in all likelihood or in all likelihoods

danielxu85

Senior Member
Mandarin Chinese
I know that "likelihood" means "probability". Correct me if I am wrong. I think you could say "in all probabilities" and "in all probability", so it should be the same case with "likelihood". However, I googled and found too few results of "in all likelihoods". Is it ok to say "in all likelihoods", instead of "in all likelihood"?
 
  • maxiogee

    Banned
    English
    I have never heard "in all likelihoods" it is always spoken of here in Ireland, at least, as singular - "XYZ might happen, but in all likelihood it won't." Nor do I recall hearing "in all probabilities".
     

    Roddyboy55

    Senior Member
    England, English UK
    No, there is no plural of "all likelihood".

    There could be and there probably should be - but there isn't.

    It is probably the nature of the comment itself, the actual wording "in ALL likelihood", "ALL" is very comprehensive in scope and allows for no extra options or additions.
    So just as you cannot really have universes and infinities, you cannot have ALL likelihoods, it is possible that you have some (various) likelihoods.
    I think the combination of ALL and the plural is probably the real problem, particularly as the phrase is normally used as one.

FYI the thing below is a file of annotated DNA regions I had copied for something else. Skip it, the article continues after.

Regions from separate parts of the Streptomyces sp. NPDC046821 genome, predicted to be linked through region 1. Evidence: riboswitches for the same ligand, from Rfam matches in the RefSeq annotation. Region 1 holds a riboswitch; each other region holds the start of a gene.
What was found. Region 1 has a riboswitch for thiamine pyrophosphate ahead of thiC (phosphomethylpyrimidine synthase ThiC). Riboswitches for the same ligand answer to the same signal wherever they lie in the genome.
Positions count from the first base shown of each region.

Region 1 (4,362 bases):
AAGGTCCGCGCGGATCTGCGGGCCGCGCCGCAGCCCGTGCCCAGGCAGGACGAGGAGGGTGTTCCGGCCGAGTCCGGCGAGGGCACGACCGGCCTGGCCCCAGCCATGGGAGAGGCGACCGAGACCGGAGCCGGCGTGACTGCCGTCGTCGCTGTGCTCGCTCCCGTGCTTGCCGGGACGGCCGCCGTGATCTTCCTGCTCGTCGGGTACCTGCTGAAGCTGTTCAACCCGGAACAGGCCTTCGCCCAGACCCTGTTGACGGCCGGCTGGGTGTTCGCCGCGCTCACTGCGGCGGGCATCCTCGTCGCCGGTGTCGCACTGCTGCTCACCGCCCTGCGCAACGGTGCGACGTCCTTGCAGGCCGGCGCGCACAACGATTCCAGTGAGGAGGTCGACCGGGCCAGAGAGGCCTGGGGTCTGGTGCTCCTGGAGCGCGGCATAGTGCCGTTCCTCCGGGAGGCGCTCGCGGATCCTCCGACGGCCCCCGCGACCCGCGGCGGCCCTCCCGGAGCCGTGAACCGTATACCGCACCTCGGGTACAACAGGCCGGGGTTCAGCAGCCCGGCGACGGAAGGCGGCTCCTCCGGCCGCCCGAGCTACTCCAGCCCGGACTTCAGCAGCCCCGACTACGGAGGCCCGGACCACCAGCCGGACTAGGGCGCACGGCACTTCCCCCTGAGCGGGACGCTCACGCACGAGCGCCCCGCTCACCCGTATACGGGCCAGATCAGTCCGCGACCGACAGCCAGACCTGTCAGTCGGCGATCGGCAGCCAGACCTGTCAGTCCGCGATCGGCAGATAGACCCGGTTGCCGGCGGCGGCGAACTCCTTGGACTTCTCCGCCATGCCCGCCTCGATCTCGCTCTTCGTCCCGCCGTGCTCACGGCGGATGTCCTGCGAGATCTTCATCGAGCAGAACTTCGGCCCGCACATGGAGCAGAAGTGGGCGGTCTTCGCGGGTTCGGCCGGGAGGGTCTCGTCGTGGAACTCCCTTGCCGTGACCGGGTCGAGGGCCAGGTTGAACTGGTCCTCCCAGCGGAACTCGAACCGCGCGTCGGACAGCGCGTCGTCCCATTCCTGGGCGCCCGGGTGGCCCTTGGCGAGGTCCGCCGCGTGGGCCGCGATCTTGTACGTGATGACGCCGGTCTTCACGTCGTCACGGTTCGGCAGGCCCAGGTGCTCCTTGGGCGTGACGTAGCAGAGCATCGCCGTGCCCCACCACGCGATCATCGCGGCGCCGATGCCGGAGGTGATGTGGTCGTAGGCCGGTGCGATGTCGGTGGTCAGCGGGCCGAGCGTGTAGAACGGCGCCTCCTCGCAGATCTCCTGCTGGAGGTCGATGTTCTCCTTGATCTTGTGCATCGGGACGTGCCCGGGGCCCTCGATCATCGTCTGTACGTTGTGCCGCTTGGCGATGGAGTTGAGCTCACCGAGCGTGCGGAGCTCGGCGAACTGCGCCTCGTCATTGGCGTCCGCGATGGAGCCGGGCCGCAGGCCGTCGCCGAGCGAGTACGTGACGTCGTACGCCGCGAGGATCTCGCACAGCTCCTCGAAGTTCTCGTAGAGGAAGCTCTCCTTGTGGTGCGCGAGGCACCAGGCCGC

best wishes
    Rod
     

    danielxu85

    Senior Member
    Mandarin Chinese
    Thanks, Maxiogee and Rod! Could you say "in all probability" or "in all probabilities"? Maxiogee said she never heard of "in all probabilities", so I am not sure about these two phrases.
     

    hly2004

    Banned
    chinese
    "in all likeliboods"=almost certainly
    The "all" used in "it all likelihoods" is similiar with that used in "I've all time in the world for", or "I'm all ears" or "by all means", although I'm not sure.
     

    Roddyboy55

    Senior Member
    England, English UK
    I think we have the same problem again, the term "all probabilities" already indicates an infinite, and we don't need a plural of the infinite.

    The concepts of ears and means are divisible, and although time is infinite it is still divisible into days and weeks etc.

    Phrases like the "best of times" refer to specific periods of time and not to the infinitity of time.


    good luck
    Rod
     

    hly2004

    Banned
    chinese
    Here's another thought:

    Could "probability" be measured by a percentage point?
    If so, then "in all probability/likelihood" means "100%", am I correct:)
     

    danielxu85

    Senior Member
    Mandarin Chinese
    Excuse me for asking so many questions. Could you say "in all possibilities" or " in all possibility"? I checked google and found the former far outnumbered the latter.
     

    maxiogee

    Banned
    English
    Thanks, Maxiogee and Rod! Could you say "in all probability" or "in all probabilities"? Maxiogee said she never heard of "in all probabilities", so I am not sure about these two phrases.

    Ahem, maxiogee is a 'he'. :)
    I would stick to the singular for both of them in all likelihood and in all probability.
     
    Top